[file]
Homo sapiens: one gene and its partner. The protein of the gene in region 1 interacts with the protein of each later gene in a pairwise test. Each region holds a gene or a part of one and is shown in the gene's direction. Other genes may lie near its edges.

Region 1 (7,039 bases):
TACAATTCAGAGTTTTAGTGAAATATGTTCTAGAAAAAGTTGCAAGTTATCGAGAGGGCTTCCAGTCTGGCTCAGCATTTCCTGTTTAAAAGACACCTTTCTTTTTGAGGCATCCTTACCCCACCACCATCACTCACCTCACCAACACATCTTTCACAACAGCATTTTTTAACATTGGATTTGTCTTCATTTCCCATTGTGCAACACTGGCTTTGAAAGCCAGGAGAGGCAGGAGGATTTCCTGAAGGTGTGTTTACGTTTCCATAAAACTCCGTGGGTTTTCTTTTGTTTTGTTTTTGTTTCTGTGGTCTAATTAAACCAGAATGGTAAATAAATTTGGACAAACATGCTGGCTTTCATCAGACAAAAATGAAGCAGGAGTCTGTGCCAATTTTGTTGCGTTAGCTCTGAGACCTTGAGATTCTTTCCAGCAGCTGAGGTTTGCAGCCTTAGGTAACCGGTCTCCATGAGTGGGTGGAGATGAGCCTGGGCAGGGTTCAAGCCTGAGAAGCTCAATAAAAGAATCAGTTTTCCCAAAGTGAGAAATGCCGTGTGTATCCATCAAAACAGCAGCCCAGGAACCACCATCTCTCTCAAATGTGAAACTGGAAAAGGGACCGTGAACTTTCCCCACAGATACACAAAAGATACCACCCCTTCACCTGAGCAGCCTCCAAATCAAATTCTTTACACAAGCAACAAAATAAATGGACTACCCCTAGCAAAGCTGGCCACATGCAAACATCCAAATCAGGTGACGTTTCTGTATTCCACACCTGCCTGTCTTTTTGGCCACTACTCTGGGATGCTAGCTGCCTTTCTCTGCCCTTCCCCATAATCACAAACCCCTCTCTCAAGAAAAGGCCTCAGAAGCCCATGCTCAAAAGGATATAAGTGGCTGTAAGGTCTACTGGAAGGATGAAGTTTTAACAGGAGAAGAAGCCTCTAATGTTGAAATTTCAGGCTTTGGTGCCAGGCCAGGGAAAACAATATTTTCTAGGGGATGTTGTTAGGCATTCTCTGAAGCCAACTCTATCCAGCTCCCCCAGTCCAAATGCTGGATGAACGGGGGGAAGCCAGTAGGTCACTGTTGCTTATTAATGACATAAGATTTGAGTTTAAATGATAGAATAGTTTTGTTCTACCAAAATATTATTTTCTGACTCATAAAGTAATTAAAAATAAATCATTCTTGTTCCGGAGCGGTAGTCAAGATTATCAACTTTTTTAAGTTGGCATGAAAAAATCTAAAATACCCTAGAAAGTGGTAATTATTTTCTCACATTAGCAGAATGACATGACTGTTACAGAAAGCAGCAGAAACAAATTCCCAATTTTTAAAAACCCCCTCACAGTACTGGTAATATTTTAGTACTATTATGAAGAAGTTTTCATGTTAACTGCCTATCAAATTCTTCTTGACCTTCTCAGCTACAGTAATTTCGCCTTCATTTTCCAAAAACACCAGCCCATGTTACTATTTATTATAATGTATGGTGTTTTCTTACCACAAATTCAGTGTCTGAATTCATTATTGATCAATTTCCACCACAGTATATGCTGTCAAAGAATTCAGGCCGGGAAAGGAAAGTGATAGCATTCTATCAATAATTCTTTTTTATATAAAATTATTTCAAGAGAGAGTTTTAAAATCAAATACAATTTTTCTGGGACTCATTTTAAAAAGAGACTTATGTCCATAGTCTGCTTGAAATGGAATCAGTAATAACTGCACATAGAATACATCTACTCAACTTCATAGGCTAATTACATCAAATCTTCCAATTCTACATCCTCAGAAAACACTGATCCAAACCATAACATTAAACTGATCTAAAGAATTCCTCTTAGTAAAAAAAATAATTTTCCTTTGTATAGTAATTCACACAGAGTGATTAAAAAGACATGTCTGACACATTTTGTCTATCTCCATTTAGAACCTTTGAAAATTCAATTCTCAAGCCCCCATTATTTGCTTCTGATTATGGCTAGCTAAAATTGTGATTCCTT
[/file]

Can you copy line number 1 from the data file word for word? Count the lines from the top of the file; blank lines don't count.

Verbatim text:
Homo sapiens: one gene and its partner. The protein of the gene in region 1 interacts with the protein of each later gene in a pairwise test. Each region holds a gene or a part of one and is shown in the gene's direction. Other genes may lie near its edges.